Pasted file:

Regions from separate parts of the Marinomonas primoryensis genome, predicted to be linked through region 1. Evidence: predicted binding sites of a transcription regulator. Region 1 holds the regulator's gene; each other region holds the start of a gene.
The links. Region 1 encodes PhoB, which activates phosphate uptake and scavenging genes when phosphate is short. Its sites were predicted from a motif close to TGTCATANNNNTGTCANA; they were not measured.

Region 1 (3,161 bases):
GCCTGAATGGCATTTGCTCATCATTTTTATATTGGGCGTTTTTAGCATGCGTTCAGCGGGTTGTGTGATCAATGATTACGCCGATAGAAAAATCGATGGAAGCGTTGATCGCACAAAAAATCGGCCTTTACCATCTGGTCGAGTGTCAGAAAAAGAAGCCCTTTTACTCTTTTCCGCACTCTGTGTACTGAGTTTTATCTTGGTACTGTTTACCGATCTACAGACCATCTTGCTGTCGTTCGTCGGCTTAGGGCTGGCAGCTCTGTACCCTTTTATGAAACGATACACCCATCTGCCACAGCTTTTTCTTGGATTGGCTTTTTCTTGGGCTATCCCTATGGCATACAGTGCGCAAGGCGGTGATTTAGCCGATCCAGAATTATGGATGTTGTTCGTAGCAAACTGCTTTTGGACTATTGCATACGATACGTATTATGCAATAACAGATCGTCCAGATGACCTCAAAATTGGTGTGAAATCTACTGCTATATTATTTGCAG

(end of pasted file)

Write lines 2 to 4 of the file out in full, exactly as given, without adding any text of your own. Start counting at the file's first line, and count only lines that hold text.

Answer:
The links. Region 1 encodes PhoB, which activates phosphate uptake and scavenging genes when phosphate is short. Its sites were predicted from a motif close to TGTCATANNNNTGTCANA; they were not measured.

Region 1 (3,161 bases):
GCCTGAATGGCATTTGCTCATCATTTTTATATTGGGCGTTTTTAGCATGCGTTCAGCGGGTTGTGTGATCAATGATTACGCCGATAGAAAAATCGATGGAAGCGTTGATCGCACAAAAAATCGGCCTTTACCATCTGGTCGAGTGTCAGAAAAAGAAGCCCTTTTACTCTTTTCCGCACTCTGTGTACTGAGTTTTATCTTGGTACTGTTTACCGATCTACAGACCATCTTGCTGTCGTTCGTCGGCTTAGGGCTGGCAGCTCTGTACCCTTTTATGAAACGATACACCCATCTGCCACAGCTTTTTCTTGGATTGGCTTTTTCTTGGGCTATCCCTATGGCATACAGTGCGCAAGGCGGTGATTTAGCCGATCCAGAATTATGGATGTTGTTCGTAGCAAACTGCTTTTGGACTATTGCATACGATACGTATTATGCAATAACAGATCGTCCAGATGACCTCAAAATTGGTGTGAAATCTACTGCTATATTATTTGCAG